This is a re-post from a couple of years ago, but living with my four adult and almost-adult children for the last two months in lockdown, I had a couple of thoughts to add.
Before Covid-19, I always thought the goal of raising kids was to help them learn to live on their own. I realized it is just as important that at the end of the child-rearing journey that I can live with my grown children. And, sometimes, that means just letting shit go.
Growing up, our family had a written schedule for whose turn it was to unload the dishwasher. For whatever reason that is the one chore I (still) loathe and as soon as anyone could reach a cabinet, they were added to the rotation. Not surprisingly, all my kids hate that chore now, too. And here the six of us are eating every meal together, seven days a week, and on my second chance, I’m unloading dishwasher twice a day, every day without comment, because I want to set a different example than the one they had growing up. I’m doing what needs to be done, without worrying about if it is my “job” and it gets done the way that I like it to be done.
I’m assuming quarantine is going to end eventually, so my plan is for this temporary crisis and would not be sustainable forever, but it gives us peace right now. My point isn’t that one person should do all the chores, but sometimes I would get so caught up in the weeds of raising kids who were responsible, hard-working, disciplined, thoughtful, etc that I overlooked the fact that they were good people. Yes, I wish they would not collect water glasses, coffee cups, and wine glasses wherever they sit their butts down and I wish I wasn’t the only resident who knew how to run the dishwasher, but they have taken the quarantine order with good grace and humor. They are doing work, school work, and socializing virtually and bravely charting this unknown world.
None of us knows what our post-pandemic future will hold, but each night at dinner, I can see that we have somehow raised a family that can live, study, and work together 24/7 and still look forward to gathering at the dinner table every night. And sometimes they will unload the dishwasher without being asked.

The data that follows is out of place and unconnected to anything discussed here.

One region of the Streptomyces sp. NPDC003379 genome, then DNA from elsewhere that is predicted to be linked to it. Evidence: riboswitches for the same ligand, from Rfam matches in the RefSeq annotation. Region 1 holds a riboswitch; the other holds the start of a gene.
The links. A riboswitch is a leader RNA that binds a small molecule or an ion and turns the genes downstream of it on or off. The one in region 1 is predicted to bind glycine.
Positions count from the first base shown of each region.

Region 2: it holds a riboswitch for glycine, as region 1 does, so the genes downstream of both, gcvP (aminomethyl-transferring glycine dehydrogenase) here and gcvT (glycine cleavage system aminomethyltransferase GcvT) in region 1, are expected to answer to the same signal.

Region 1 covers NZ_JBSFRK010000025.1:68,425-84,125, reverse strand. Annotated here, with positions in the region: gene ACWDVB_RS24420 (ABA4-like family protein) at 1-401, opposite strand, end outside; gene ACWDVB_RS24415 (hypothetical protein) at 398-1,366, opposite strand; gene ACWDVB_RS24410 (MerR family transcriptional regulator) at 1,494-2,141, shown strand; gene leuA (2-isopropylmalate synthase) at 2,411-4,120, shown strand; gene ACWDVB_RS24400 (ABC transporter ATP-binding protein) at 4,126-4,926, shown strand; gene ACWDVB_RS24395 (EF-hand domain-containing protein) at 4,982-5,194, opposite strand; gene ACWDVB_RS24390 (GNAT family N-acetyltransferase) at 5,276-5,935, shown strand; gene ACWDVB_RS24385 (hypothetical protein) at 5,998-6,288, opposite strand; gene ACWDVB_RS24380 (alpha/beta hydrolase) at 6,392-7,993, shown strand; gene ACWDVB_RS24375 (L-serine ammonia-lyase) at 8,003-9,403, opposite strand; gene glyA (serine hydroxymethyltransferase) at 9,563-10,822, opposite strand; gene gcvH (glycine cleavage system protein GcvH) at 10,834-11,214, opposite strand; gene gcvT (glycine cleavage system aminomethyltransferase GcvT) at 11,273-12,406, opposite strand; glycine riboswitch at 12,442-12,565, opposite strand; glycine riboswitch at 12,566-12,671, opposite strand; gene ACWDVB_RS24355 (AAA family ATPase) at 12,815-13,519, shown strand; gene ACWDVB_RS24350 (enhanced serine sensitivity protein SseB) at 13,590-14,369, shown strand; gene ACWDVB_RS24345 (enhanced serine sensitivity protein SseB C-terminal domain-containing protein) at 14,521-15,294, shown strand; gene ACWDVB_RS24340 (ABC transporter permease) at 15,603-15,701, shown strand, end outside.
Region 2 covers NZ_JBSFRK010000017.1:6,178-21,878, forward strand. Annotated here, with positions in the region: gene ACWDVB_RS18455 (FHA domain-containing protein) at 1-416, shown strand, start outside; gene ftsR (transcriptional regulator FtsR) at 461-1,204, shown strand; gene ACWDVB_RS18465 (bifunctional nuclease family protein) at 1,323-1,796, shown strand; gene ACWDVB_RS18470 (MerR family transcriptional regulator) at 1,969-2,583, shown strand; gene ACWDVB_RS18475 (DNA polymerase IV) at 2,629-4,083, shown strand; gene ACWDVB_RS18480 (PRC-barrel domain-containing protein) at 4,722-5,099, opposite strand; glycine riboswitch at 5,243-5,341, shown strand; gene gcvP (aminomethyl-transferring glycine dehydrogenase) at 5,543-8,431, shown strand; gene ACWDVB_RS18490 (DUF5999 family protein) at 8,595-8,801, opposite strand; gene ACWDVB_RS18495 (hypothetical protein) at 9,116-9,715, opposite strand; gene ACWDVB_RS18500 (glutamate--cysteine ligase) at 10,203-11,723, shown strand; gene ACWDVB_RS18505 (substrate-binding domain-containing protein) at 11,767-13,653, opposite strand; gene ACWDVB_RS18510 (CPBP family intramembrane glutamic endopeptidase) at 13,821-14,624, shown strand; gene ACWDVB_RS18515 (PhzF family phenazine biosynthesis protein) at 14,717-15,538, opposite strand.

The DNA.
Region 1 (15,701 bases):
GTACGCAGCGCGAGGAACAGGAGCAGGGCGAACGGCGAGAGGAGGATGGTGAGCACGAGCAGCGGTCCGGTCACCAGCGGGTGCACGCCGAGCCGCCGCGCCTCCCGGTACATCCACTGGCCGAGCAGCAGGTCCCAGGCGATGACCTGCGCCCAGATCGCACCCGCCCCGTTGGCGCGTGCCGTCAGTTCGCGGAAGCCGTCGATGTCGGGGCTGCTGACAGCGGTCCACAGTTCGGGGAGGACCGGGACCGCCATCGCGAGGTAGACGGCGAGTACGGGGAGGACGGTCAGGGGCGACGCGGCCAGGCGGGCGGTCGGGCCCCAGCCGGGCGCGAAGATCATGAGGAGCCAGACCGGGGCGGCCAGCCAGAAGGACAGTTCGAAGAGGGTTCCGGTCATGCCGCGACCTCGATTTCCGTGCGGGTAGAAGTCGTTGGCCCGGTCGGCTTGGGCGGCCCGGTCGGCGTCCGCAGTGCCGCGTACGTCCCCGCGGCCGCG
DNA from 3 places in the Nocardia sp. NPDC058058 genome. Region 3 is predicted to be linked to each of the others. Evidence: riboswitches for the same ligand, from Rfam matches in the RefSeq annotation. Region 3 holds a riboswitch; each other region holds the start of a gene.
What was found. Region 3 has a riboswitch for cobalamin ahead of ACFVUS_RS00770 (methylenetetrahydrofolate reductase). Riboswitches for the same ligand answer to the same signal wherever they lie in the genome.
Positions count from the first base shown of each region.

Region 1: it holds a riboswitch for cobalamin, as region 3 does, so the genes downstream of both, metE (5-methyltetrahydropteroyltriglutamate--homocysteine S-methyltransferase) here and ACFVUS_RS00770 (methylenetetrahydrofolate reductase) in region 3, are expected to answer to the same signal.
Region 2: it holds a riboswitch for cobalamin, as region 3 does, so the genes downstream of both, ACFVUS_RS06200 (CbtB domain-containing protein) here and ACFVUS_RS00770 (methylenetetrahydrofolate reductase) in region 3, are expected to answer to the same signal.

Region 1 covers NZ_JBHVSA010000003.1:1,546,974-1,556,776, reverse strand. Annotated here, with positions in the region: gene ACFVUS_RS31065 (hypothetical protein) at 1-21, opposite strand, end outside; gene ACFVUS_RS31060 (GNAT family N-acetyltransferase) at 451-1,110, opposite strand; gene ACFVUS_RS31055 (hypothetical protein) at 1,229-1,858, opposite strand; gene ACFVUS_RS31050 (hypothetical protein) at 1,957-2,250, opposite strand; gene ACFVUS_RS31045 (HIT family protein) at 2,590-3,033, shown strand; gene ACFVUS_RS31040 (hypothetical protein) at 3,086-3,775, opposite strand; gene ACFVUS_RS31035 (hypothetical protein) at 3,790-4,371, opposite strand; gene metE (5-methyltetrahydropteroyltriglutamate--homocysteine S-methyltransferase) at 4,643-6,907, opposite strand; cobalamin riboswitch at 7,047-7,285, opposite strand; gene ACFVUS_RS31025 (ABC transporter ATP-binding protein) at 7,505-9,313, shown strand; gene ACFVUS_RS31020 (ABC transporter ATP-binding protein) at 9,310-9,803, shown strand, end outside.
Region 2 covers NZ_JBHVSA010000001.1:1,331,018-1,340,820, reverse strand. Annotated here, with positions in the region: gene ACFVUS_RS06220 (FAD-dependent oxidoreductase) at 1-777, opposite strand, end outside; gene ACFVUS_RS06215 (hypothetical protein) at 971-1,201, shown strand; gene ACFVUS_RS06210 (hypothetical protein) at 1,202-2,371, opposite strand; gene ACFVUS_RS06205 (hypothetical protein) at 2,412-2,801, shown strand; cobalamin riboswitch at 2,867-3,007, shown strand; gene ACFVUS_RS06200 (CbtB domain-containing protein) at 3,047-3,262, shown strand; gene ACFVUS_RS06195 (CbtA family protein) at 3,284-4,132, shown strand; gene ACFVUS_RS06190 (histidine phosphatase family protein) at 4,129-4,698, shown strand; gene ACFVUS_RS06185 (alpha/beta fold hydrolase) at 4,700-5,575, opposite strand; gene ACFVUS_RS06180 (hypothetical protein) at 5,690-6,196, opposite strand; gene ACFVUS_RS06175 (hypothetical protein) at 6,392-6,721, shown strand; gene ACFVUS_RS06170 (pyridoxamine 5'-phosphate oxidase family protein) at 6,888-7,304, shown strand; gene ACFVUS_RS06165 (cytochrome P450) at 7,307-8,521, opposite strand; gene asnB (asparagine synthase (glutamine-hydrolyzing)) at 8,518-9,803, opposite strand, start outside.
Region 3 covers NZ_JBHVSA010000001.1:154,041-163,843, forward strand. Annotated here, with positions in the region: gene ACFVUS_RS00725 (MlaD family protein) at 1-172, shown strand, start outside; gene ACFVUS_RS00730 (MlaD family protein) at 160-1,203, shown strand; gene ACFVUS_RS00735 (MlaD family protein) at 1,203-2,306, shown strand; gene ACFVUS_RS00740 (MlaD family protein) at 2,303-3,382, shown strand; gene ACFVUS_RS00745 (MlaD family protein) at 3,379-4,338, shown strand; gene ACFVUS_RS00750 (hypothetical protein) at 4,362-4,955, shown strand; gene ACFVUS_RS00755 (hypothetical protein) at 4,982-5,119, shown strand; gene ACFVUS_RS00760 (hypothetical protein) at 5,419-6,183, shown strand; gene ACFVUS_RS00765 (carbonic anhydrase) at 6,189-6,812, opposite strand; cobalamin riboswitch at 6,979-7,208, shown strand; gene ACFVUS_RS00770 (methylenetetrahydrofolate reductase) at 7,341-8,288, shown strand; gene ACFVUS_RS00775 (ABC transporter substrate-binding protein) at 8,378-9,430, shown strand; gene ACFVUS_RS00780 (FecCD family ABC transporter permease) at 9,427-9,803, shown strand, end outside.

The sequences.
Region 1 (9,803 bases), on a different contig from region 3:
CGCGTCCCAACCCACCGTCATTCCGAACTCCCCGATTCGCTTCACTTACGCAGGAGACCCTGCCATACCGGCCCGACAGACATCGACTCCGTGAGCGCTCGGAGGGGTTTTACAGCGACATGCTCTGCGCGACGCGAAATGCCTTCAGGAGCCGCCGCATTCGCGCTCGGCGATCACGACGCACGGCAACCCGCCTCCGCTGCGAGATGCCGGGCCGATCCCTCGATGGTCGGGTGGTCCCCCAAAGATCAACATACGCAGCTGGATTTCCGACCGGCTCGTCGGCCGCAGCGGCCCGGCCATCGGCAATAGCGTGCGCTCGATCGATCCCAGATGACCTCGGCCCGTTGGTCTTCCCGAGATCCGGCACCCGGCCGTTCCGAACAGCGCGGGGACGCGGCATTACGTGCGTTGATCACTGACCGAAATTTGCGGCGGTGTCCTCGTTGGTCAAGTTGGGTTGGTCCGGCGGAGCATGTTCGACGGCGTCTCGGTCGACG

And here are the more practical things I’ve learned—mostly the hard way–on this journey.
When you are making the baby’s crib, layer it with a waterproof mattress pad, a crib sheet, another waterproof mattress pad and a crib sheet. If the diaper leaks (and it will and it will be in the middle of the night), all you need to do is rip off the top crib sheet and waterproof mattress cover and, voila! A fresh sheet for baby and you didn’t even need to turn on the lights.
Until they are school-age, keep a set of clothes along with a diaper or underwear in the car. Not only for potty accidents, but for tumbles into creeks, mud puddles, and those “splash” areas that keep popping up and soaking kids in every new town center. And don’t forget a towel. Of course a towel can be used for drying off wet kids, but if someone pukes in the car, a towel can help clean it up or be used as a dry layer between the vomit-soaked seat and the vomiter.
Always keep an extra poster board or two in the house. It’s amazingly difficult to find poster board at 10pm for the project due tomorrow. I kept our extra taped to the back of a bookcase to keep the paper from curling.
Daughters wearing similar sizes? Never buy them the same character underwear! To avoid spending forever checking the size tags, make sure one gets Disney princess and the other gets Hello Kitty.
Keep a pack of pre-sharpened #2 pencils hidden. That way when someone needs one on their way to an 8 am AP exam, no one has to desperately search for a school supply aisle at the gas station convenience store at 7:45 am.
Sending someone to camp or college? Make sure they take a photo of the insurance cards with their phone—we know they will always have their phones handy!
Before your kids go off to college, make them a medicine cabinet in a box. Include bandages, anti-bacterial ointment, hydrocortisone cream, Benadryl (oral and topical), pain reliever, anti-diarrheal, Pepto-Bismol, cold and flu remedies, and a digital thermometer.
Back to what wine pairs well with motherhood? Whatever the hell you want to open, because one of your kids just told you she promised her French teacher she could bring in crème brulee for 30 tomorrow morning (True story.)